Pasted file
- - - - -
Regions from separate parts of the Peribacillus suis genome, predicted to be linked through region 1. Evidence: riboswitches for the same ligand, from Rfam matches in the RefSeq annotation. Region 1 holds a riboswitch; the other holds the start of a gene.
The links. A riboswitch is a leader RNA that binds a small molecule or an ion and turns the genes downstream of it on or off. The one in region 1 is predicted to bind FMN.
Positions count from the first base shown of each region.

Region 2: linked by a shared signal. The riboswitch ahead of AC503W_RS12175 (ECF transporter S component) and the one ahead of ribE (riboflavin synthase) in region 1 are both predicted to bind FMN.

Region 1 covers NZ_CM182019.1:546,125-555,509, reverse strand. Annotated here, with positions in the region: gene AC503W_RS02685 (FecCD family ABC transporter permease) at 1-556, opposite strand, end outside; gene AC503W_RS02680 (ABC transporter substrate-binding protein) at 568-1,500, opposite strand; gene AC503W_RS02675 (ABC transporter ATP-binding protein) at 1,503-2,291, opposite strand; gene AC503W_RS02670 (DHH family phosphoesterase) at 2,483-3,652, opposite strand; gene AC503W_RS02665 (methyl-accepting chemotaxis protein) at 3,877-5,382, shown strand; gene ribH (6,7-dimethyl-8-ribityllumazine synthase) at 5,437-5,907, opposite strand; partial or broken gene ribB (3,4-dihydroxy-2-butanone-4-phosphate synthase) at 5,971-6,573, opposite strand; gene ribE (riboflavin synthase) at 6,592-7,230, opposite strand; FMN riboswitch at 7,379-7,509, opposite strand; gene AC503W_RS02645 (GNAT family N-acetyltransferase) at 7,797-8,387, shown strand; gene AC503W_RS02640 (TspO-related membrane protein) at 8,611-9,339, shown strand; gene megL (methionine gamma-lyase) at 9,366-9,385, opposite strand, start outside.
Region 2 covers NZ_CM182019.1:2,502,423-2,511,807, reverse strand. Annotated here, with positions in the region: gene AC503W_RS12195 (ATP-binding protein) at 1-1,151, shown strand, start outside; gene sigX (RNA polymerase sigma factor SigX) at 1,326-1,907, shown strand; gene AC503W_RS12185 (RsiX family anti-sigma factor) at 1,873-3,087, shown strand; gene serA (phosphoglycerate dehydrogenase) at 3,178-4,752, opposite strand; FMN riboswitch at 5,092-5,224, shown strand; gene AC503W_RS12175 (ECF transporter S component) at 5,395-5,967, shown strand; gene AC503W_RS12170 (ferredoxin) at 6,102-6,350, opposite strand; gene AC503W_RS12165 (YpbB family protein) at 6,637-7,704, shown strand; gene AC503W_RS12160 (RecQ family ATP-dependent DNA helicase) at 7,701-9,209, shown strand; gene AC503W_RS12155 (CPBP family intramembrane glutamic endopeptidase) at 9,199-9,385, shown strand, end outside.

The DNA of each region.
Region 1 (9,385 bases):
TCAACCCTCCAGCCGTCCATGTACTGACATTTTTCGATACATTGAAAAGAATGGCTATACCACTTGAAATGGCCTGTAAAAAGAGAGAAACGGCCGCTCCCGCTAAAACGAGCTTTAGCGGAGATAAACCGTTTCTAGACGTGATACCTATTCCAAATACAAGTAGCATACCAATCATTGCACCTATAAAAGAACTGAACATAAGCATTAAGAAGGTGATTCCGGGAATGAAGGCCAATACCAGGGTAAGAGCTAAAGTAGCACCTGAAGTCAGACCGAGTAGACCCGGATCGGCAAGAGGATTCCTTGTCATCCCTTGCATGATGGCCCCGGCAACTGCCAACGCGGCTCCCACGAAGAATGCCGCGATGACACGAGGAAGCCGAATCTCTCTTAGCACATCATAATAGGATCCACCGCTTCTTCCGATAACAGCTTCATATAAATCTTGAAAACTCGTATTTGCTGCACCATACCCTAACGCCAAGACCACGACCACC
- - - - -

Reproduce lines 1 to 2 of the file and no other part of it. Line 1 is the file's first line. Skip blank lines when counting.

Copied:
Regions from separate parts of the Peribacillus suis genome, predicted to be linked through region 1. Evidence: riboswitches for the same ligand, from Rfam matches in the RefSeq annotation. Region 1 holds a riboswitch; the other holds the start of a gene.
The links. A riboswitch is a leader RNA that binds a small molecule or an ion and turns the genes downstream of it on or off. The one in region 1 is predicted to bind FMN.